A couple of moments after the game restarted 8-man Madison scored again through Andrew Archer… It was 5-0, so Coach Archer next withdrew Paddy Stimpson in goal, stunning his assistant coach and the crowd! The Slashers were now down to just 7 outfield players with about 6 - 7 minutes of the first half still to play!
At this point, finally, Hamden sensed they could score and much of the rest of the half saw Hamden attacking and 7-man Madison defending as if their lives depended on it! Amazingly, Madison had a breakaway that resulted in Devin Briggs scoring a sixth goal -- his first and only goal all season. It was 6-0 at half-time.
At half-time Coach Archer emphasised to his players that he was "already in trouble" and that he could not allow them to score any more goals. The disappointment was on all of their faces, but at least the older, more experienced players understood. Coach Archer told his best players that when - if - he put them into the game they could not go beyond the defensive third of the field. He told several other players they could not advance past the half-way line. A couple of players on the team have never scored a goal (ever, perhaps) and they were put into forward positions.
Madison Slashers started the second half and played the rest of the game without a goalkeeper. They started with 9 players and still had 7 substitutes! Most of the players were not allowed to go over the half-way line. So, the Slashers started 9 v 11 and practically invited Hamden to do all of the attacking.
Without a goalkeeper, Erik Kloppenburg and Joe Paquette stood in the six-yard area to protect the goal (not Coach Archer's instructions). While this appeared to give Madison two "goalkeepers" now, at least they could not use their hands - plus, it effectively allowed Hamden to attack without ever getting offside.
Hamden were awful, I has to be said. They could not shoot on goal to save their lives. Coach Archer and his assistant were constantly going down the touchline to tell the Hamden coach that he should tell his players to shoot all the time. They also pointed out that Hamden could not go offside. The Madison coaches found themselves coaching the other team, telling them when to shoot and where to make good passes! The situation was a total farce.
The Madison players, to their credit, were not going beyond the areas Coach Archer had limited them to. The Madison coaches did not give one coaching instruction the entire half! They were willing Hamden to score, in fact.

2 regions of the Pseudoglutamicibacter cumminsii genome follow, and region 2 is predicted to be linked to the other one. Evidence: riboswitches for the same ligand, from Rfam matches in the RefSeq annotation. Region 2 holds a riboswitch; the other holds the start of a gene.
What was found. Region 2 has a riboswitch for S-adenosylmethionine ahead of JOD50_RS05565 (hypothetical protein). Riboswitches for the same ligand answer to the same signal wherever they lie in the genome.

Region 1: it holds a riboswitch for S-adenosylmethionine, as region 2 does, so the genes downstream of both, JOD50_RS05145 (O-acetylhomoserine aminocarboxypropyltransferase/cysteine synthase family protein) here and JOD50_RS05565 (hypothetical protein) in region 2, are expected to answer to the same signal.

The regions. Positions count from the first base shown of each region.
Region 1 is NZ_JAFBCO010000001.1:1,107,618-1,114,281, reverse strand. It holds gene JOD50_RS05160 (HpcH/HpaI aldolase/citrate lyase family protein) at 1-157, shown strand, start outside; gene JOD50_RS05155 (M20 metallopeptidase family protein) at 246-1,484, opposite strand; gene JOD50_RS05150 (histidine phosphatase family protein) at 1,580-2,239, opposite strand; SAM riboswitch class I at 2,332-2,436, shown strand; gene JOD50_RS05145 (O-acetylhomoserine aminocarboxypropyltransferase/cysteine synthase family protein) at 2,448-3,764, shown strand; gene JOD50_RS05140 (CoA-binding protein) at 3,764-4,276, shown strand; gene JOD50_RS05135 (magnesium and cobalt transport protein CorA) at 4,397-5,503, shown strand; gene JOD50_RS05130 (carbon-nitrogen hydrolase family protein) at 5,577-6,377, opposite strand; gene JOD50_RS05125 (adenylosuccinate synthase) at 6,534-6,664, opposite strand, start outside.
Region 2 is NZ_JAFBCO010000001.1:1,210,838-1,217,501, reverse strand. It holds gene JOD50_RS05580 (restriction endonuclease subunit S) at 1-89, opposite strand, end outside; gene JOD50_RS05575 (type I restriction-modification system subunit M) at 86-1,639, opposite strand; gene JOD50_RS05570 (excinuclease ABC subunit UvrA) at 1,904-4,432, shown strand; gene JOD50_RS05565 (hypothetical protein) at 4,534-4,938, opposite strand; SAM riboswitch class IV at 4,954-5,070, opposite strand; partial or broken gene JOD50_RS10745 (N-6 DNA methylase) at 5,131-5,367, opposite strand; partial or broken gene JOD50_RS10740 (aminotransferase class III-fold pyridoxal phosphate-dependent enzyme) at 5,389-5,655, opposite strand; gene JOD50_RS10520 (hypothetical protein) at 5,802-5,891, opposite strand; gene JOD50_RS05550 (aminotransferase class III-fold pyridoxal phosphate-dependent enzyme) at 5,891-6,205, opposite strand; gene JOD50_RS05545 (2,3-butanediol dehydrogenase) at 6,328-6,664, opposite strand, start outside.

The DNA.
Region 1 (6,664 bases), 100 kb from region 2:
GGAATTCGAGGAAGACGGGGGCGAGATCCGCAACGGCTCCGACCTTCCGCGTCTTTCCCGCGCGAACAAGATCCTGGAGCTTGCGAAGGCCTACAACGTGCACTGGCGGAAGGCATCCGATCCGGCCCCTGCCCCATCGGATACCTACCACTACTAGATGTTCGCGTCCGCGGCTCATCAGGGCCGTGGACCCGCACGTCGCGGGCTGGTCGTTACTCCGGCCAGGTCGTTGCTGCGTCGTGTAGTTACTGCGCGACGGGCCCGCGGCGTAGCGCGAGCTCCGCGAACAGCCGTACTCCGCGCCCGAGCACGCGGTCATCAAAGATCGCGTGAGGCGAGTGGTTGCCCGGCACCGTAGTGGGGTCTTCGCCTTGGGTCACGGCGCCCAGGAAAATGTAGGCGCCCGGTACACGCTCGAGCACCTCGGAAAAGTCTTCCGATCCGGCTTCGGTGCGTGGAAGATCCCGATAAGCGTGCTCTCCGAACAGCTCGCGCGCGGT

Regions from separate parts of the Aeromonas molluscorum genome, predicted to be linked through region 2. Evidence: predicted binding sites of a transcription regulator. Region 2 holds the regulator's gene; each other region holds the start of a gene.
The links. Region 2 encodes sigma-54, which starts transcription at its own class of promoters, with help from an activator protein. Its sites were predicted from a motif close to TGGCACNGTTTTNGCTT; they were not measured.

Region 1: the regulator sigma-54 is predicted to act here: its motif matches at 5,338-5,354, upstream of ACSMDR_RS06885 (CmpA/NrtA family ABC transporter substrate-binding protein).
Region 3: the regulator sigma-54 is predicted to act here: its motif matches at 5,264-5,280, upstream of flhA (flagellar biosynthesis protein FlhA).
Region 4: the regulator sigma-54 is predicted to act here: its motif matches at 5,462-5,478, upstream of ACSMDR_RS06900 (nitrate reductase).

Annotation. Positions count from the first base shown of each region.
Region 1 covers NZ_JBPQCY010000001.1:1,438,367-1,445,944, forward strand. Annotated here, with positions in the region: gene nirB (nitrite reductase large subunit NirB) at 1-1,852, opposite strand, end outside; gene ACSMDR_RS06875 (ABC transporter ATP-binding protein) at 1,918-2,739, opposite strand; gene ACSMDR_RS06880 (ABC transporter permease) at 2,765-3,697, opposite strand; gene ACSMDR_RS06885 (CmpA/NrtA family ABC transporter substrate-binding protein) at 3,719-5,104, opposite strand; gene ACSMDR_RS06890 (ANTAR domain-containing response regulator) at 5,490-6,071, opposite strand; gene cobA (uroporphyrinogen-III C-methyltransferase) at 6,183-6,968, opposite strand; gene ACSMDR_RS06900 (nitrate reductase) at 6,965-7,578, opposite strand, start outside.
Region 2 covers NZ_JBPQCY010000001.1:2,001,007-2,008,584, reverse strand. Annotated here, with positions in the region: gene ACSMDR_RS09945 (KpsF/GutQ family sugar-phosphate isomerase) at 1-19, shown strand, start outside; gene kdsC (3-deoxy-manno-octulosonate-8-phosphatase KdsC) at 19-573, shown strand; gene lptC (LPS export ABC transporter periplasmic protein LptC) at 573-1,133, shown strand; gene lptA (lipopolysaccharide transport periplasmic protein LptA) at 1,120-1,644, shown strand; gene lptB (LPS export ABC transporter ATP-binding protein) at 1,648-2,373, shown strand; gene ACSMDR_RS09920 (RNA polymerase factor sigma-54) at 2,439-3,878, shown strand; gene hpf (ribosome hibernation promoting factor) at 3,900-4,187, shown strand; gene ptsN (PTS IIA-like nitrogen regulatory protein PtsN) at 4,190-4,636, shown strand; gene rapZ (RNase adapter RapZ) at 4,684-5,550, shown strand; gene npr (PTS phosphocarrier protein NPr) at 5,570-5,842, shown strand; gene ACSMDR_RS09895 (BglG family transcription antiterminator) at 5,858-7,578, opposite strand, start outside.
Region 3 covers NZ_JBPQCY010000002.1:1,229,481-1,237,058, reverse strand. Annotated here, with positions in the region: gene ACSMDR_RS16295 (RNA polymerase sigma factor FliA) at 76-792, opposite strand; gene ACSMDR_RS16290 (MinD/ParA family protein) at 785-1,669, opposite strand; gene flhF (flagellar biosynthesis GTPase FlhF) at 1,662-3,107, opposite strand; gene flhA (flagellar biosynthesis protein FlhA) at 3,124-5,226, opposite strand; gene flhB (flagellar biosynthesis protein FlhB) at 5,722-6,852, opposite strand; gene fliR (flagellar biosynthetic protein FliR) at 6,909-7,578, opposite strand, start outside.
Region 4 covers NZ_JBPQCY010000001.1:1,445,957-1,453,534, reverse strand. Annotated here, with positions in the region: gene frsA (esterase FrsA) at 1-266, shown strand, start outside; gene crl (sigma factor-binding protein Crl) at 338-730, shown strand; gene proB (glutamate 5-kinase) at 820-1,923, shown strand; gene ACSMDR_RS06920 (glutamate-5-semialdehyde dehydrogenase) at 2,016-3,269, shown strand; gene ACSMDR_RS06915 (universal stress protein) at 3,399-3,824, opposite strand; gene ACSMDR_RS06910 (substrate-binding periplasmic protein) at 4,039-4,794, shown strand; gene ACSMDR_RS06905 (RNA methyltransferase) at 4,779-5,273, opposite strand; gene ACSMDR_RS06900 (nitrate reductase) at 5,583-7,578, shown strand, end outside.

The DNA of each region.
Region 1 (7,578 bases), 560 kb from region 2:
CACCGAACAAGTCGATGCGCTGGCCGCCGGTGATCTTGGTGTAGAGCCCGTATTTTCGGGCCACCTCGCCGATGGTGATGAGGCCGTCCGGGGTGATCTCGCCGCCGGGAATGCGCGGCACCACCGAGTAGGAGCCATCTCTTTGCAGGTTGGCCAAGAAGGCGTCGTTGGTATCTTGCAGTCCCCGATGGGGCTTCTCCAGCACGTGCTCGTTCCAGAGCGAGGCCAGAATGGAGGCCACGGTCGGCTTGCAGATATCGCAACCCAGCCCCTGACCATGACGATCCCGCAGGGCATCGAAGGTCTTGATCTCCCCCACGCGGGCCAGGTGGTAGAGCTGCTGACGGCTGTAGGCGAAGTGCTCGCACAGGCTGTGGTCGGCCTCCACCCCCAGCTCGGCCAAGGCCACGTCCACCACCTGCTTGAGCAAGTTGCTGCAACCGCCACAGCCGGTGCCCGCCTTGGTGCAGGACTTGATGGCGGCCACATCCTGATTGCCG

Alas, an incredible thing happened. Because certain players were told that they could not progress beyond the half-way line - they were told to make long passes into the corners, or to "take a shot from the half-way line!" Andrew Archer took his coach at his word! As soon as Andrew crossed the half-way line he took a high shot at goal. The ball dropped into the 18-yard area and bounced over the advancing Hamden goalkeeper and into the goal. Coach Archer took him straight off the pitch and the Slashers were now down to 8 v 11 again. The Slashers were told by their coach that they could no longer go and defend inside the goal's 6-yard area and they were also instructed to play "three touch" to limit them from breaking away on Hamden's goal.
I think every parent and coach, whether from Hamden or Madison, willed Hamden on to score goals more so than ever now. The Madison players even deliberately tripped a Hamden player in the penalty area. Incredibly, the referee only awarded a "direct free kick." Ahem, a direct free kick in the penalty area is a penalty kick! A bit unlucky for Hamden there. Hamden still failed to score, even given this chance. Madison defenders were walking and not even trying and Hamden still couldn't score. Finally, some Madison players actually moved out of the way for a Hamden shot and the ball went in to the goal to make it 7-1.
With still some 10 minutes to play, Madison let Hamden attack again. It had taken a while, but to everyone's relief, Hamden scored again to make it 7-2.
As the game wound down, in the dying seconds, Jamie Greene broke Coach Archer's "rule" about crossing the half-way line. He found himself flying down the right wing and getting behind the defence. Jamie took an acutely angled shot from some 25 yards out and it flew into the net. The final whistle went 30 seconds later. That goal cost Coach Archer another letter-writing exercise.
Coach Archer's Post Match Thoughts:
I can't believe I had to write a second letter to the CJSA South Central Division Commissioner, just one week after my first letter, explaining another violation of the "five goal rule."
I went out of my way to try to keep our team from winning by more than five goals. We played without a goalkeeper for roughly 60% of the game! I even found myself coaching the other team at times. I don't know what else I could have done. It was farcical. When I look at Hamden's results against other teams, they've won a few and done fairly well, so I do not understand why they were so weak. If I had let my team play without restriction, I am convinced we would have won 20-0 or even more. Hamden would never have scored if we'd let them play in front of an empty net for a week! I don't know what their three comp. players would have added to this team. I am sure we would still have won convincingly.
In our last three games (all League), we had to hold back. We scored 23 goals and conceded 4 in those last three games - and it could have been a lot more goals scored and less conceded. In the last two games our best players barely got to play 50% of the time and most of the players claimed they did not enjoy playing the way we had to, to give the other teams a chance.
I agree with the principle behind the "five goal rule" and I do not know a better way to resolve these sorts of situations. While we try to protect weaker teams from being humiliated, it is also not fair on players who want to play and want to score goals the way that they have been coached all season. They want to have fun playing soccer. I tell my best players to try out for the comp. teams if they are good enough - and this they do! Whether they are accepted is another matter.
Even if they do make the comp. teams the players prefer to play for me on the rec. teams. I have had numerous complaints from players and parents that the comp. coaches are too strict and too negative so that the players do not have fun playing soccer on the comp. teams. It appears to be a vicious circle.